Theatre Reviews
Photo by Eric Woolsey courtesy of Opera Theatre of St. Louis

When George Frederic Handel’s “Julius Caesar” (“Giulio Cesare”) had its 1724 premiere at the King’s Theatre in London, it was a huge success. That’s because it gave audiences what they wanted: dramatic thrills, lavish sets, and first and foremost spectacular singing. They expected (and got) a classic opera seria—a drama intended to be “serious in tone and clear in structure”—with a heroic Caesar and a seductive (and ultimately commanding) Cleopatra.

[Watch my interview with Conductor Daniela Candillari.]

L-R: Sarah Mesko, Emoily Pogorelc
Photo: Eric Woolsey

I don’t know whether or not the current Opera Theatre of St. Louis (OTSL) production is giving the audience what it wants but judging from the opening night applause it’s certainly giving them a solid evening’s entertainment. Musically, this “Julius Caesar” is impeccable and, yes, the singing is spectacular. The staging, however, is at odds with the text, the music, and that spectacular singing.

I’ll circle back to that right after I talk about the best thing about this “Julius Caesar”: the exceptional performances by members of the St. Louis Symphony under the baton of OTSL Principal Conductor Daniela Candillari and by the amazing cast.

In Handel’s day, the leading male roles were usually sung by castrati—or, as they were euphemistically called at the time, “musici”.  These were male singers who had been castrated before puberty to keep their high voices. These days those roles are sung by women or, when you can find one, a male countertenor who understands Baroque singing style. That can sound odd to a modern audience, but Opera Theatre’s cast is so uniformly strong that this wasn’t an issue.

L-R: Key'mon Murrah, Meridian Prall
Photo: Eric Woolsey

Mezzo Sarah Mesko as Caesar and soprano Emily Pogorelc as Cleopatra looked and sounded equally at home in their dramatic solos. Mesko’s “Va tacito e nascosto,” in which Caesar compares his pursuit of Ptolemy to a hunter pursing his prey, was a highlight, as was Pogorelc’s seductive “V’adoro, pupille.” Mesko cuts a heroic figure as the self-proclaimed “master of the world,” and Pogorelc’s portrayal of Cleopatra’s progression from superficial tease to triumphant empress is masterfully done.

Countertenor Key’mon Murrah, who made such a strong impression on me in the St. Louis Symphony Orchestra’s “Messiah” in 2022, displayed a stunning vocal and dramatic range as the scheming Ptolemy. His high notes could have shattered glass, and like the rest of the cast, he has a good feel for Baroque vocal ornamentation.

Mezzo Meridian Prall plumbs tragic depths as Cornelia, the window of the murdered Pompey. At the same time, she’s obliged to repel the unwelcome attempts at sexual assault by the Egyptian general Achillas, sung with menacing authority by bass-baritone Cory McGee. Mezzo Megan Moore sounds utterly at ease in the soprano role of Pompey’s son Sextus and vividly evokes the character’s seething rage in the revenge aria “Svegliatevi nel core.”

Megan Moore
Photo: Eric Woolsey

Mezzo Madeline Lyon and bass John Godhard Mburu make strong impressions as, respectively, Cleopatra’s aide Nirena (originally Nireno, another castrato part) and Caesar’s tribune Curio, despite the drastic cuts in their roles.

Conducting from the harpsichord just as Handel did Back in the Day, OTSL Principal Conductor Daniela Candillari leads members of the St. Louis Symphony Orchestra in a wonderfully idiomatic reading of the score. Her knowledge of and affection for the music are obvious. There are also memorable solo moments by, among others, Principal Horn Roger Kaza accompanying Mesko “Va tacito” (virtually a duet for voice and natural horn), and the elaborate imitations of birdsong by Second Associate Concertmaster Celeste Golden Andrews as an entranced Caesar enters Cleopatra’s garden.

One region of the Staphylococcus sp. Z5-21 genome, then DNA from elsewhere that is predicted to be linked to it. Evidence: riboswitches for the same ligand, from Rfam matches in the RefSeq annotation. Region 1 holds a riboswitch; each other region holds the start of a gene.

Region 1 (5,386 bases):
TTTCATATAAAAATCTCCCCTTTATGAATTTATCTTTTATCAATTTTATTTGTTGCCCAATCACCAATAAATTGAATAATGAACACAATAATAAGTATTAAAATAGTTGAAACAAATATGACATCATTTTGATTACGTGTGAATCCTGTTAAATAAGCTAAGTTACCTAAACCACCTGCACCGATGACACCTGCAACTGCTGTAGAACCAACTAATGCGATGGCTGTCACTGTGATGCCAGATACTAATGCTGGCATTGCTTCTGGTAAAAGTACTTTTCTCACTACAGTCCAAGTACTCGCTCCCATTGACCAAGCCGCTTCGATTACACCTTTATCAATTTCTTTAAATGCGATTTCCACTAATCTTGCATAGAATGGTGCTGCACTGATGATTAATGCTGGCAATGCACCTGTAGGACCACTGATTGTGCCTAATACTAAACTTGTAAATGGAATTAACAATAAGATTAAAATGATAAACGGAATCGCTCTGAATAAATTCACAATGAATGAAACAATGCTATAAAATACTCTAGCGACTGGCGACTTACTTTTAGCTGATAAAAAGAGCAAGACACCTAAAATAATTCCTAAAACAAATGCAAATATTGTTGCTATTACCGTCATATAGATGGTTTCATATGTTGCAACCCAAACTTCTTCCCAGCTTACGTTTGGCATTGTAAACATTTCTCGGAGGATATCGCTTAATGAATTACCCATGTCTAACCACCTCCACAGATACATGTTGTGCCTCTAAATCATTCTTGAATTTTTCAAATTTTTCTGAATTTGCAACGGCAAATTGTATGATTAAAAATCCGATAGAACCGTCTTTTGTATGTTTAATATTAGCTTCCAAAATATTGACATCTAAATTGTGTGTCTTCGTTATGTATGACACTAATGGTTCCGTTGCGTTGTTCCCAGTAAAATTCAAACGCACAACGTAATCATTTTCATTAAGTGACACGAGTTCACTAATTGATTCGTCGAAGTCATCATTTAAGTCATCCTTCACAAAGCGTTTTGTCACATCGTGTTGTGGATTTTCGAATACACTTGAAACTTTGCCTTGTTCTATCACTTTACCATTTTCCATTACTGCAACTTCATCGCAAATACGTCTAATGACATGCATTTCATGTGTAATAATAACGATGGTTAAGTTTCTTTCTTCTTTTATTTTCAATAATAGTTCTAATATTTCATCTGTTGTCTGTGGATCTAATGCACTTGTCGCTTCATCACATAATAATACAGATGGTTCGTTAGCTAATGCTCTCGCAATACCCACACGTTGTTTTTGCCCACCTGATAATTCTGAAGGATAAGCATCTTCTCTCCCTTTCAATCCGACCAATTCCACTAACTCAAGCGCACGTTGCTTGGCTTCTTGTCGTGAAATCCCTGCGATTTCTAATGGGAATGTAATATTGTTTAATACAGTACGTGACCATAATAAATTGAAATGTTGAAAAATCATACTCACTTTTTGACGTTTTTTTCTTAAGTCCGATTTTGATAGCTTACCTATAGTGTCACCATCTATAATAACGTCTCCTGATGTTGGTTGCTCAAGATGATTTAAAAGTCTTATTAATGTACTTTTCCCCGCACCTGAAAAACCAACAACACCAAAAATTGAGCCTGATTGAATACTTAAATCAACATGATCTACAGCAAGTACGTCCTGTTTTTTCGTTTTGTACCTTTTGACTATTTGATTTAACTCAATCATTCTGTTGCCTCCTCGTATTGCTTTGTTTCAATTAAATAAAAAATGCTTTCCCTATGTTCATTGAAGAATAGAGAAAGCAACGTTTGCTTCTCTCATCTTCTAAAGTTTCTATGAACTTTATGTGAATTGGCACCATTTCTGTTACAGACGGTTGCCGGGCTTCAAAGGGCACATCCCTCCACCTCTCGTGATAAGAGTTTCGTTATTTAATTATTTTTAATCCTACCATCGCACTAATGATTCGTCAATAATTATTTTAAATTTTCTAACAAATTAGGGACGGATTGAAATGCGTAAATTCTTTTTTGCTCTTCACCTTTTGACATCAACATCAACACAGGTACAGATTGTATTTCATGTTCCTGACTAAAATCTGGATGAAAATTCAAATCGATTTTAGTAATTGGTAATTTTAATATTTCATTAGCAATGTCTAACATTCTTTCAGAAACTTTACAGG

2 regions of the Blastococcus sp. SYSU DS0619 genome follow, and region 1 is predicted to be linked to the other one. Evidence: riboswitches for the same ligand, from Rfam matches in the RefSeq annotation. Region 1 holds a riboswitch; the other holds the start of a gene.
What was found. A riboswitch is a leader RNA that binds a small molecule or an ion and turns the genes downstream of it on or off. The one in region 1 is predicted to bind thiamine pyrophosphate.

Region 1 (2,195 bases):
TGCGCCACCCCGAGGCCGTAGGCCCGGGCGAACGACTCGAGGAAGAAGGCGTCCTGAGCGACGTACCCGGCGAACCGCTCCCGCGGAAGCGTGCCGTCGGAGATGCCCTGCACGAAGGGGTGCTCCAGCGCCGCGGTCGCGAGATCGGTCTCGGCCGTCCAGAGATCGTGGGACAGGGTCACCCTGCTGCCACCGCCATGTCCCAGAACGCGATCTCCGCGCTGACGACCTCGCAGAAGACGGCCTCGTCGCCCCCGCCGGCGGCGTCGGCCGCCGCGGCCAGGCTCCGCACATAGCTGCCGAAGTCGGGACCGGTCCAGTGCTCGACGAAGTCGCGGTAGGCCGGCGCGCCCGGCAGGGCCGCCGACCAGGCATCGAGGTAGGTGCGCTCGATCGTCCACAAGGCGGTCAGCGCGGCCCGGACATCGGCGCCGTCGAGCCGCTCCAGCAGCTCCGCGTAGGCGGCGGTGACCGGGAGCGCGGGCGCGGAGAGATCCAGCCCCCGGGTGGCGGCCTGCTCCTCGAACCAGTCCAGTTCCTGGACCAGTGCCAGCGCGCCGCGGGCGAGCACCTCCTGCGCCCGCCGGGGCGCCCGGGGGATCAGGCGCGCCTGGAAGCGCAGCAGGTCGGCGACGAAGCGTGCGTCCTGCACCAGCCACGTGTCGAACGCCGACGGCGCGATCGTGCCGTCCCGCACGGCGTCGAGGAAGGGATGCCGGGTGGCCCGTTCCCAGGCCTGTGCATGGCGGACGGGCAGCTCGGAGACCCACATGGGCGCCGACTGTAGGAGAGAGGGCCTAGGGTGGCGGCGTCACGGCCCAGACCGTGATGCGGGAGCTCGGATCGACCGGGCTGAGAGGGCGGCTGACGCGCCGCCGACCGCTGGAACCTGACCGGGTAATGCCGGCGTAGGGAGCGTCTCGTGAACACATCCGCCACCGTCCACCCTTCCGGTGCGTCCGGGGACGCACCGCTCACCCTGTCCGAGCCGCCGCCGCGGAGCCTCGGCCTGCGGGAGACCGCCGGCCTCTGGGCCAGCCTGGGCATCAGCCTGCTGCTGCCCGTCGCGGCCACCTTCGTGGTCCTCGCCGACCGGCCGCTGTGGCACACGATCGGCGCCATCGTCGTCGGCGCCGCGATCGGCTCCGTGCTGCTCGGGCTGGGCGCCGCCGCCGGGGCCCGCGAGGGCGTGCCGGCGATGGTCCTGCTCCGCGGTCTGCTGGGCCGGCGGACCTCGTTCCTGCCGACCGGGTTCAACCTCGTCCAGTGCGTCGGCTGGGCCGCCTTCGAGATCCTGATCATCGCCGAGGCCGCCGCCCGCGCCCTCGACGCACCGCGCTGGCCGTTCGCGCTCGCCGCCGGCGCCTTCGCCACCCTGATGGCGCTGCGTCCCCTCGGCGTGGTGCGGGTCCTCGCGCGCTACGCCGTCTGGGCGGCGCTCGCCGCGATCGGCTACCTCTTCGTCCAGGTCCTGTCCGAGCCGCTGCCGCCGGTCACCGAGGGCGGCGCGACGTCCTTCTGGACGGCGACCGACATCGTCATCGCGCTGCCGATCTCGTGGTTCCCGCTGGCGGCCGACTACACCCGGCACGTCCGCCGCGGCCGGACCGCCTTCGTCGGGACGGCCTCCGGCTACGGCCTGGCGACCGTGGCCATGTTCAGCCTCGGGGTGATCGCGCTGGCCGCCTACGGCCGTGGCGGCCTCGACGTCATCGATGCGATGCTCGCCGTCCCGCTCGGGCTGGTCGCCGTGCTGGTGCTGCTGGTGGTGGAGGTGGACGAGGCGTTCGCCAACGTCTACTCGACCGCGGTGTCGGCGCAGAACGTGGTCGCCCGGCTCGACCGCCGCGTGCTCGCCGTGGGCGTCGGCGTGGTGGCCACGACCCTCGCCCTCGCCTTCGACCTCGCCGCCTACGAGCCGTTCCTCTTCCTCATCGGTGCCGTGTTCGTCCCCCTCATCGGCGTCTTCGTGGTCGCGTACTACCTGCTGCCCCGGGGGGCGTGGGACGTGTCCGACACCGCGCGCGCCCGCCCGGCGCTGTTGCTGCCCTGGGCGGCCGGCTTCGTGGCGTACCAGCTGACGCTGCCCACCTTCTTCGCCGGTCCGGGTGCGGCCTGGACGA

Musically, in short, OTSL’s “Julius Caesar” in a winner. The staging, however, is another matter.

In her program note, Stage Director Elkhannah Pulitzer talks about her intention to “to preserve the beauty and arc of the characters and remain faithful to their journeys of discovery…. The transformative force of love, the brutality of power wielded with malice, the courage to overthrow tyranny, as well as the deep valleys of loss and healing we all experience as humans, make it universal.” It’s not clear to me how those admirable goals are served by putting everyone in modern dress and moving the action from first century B.C. Egypt to a sterile grayscale business center, complete with a focus-stealing cleaning staff.

The cast of "Julius Caesar"
Photo: Eric Woolsey

Her declared intentions notwithstanding, Pulitzer seems to have directed the work with a wink and a nod, filling it with lots of fussy stage business, show biz choreography, and even visual gags that seem to be suggesting that we really shouldn’t take all this stuff about heroism, love, and tragedy all that seriously. Not surprisingly, the opening night house responded by laughing at scenes that were never intended to be seen as amusing.

The conventions of Baroque opera create a distance from modern audiences as it is. Mocking them only increases that distance. In attempting to make “Julius Caesar” contemporary, Pulitzer has merely made it silly.

That said, the sheer musical excellence of this production probably makes it worth seeing despite its theatrical sins. Performances of “Julius Caesar” are sung in English with English supertitles and take place through June 28th at the Loretto-Hilton Center on the Webster University campus. Run time is around two hours and fifty minutes including intermission. More information is available at the Opera Theatre web site.

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